Create a new Investment Account:
  • Actual Value: $170,000
  • Returns: Variable
  • Starts at: Year 2015
We'll put the majority of your Savings into a Brokerage account with a conservative portfolio targeting 5% net returns.

The great thing - it's totally liquid; take it when you need it.

 Step 7 - Reinvest Savings
Go to Retirement plan, Graph view. Review the new plan:
  • The plan now works - no shortfall even with the expense.
  • Even leaves a good cushion of $228,000 at the end of the plan.
  • Can even afford an expense significantly higher (drag slider on Parents' Medical expense all the way to the right.)
 Step 8 - Reinvested Savings Graph
Go to "Compare Plans", compare the two plans. Set the three columns to Total Retirement Income, Goals Met, Ending Assets. Here we're looking at a side by side comparison of the two different plans. You can see that with this simple change
  • Retirement Income has increased by $290,000, allowing them to hit 100% of their goals
  • Ending assets of $228,473 remain

So not bad! We could stop here. But we just assumed your market-based assets earn a flat 5% rate of return. What if the returns have some variability?

 Step 09 - Compare Plans
Set Up a Stable Income Alternative    
Go back to Current Plan – Retirement Plan.
  • Ensure you're on the Graph view.
  • Press the "+" button next to Returns
  • Change from Fixed to Variable Returns
We're looking at your original plan. Let's talk about sequence risk.
  • The market will have up and down years - and we don't know when.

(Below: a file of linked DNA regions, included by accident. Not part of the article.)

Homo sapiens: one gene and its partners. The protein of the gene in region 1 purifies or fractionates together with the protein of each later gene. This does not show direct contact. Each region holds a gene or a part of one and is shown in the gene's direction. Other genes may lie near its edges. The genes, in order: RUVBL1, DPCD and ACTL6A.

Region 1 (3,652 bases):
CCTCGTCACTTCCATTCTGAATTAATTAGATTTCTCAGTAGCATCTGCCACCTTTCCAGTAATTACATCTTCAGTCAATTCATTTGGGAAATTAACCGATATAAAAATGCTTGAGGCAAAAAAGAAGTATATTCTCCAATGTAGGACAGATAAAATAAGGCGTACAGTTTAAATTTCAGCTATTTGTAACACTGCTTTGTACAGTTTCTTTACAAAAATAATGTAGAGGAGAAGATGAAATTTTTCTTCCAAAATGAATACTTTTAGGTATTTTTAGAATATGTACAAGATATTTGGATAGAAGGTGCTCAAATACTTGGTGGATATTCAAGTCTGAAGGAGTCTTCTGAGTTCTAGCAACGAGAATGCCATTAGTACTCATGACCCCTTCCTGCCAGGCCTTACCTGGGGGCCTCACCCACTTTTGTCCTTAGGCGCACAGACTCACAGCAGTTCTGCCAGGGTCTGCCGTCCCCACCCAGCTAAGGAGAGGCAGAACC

• The timing of when the ups and downs come matter a great deal
 Step 10 - Variable Sequence
Click "Sequence: Average" and select "Positive" In a positive sequence with strong years earlier in the plan, you see:
  • Ending assets jump to $2.5M
  • Even have some sizable surpluses in some year
 Step 11 - Positive Sequence
Click "Sequence: Positive" and select "Negative" Alternatively, in a negative sequence, the plan runs shortfalls less than 20 years into retirement. No assets left.  Step 12 - Negative Sequence
Select "Proposed Plan"
  • Set Returns to Variable
  • Click "Sequence: Average" and select "Negative"
Even our proposed plan, in which we invest some of your savings, struggles in the negative sequence.  Step 13 - Proposed Plan - Negative Sequence
Under "Proposed", click "Copy". Enter a new plan name of "Proposed Plan - Stable Income" Let's look at increasing your income stability, while still keeping in mind your liquidity needs.  Step 14 - Copy Proposed Plan
Click on "Compare It" next to "Max's IRA":
  • Select Proposed Investment "Indexed Annuity (Increasing Income 7)"
  • Set the Cap to 6% (let's keep it real, folks)
  • Select "Joint Life"
  • Select "Increasing Income Option 2"
Let's look at an option call an indexed annuity. The purpose is to give you a guaranteed income stream for both of your lifetimes, while also allowing the income to increase over time.
  • Point out Market Step Ups on graph
 Step 15 - Compare It
  • Click "Add to Plan"
  • "Max's IRA" now has a slider underneath it. Slowly drag it while addressing the talking points.
As we move balances, the increased income stability helps buffer your income against this market sequence.
  • When the slider is all the way over, most or all of the shortfall (red) will be gone
  • Income stability has jumped from 39% to 62%.
  • Liquidity goal is still met
 Step 17 - Move to CI7
Go to "Compare Plans":
  • Compare the "Current Plan" to the "Proposed Plan - Stable Income".
  • Set the three columns to Retirement Income, Goals Met, Ending Assets.
In a negative sequence, you’ve protected the plan against both the unexpected expense AND sequence risk.  Step 18 - Compare Stable Plan
Close in your own style. Strategy has protected your liquidity needs and sequence risk.  

From here, you can set all of the plans to different market sequences and compare to your heart's content. When you've finished the conversation, add the relevant slides to a presentation and you're good to go. Great job!

(Don't forget to do the paperwork for that $170K brokerage account and $325K Indexed annuity. )

Topics: Case Studies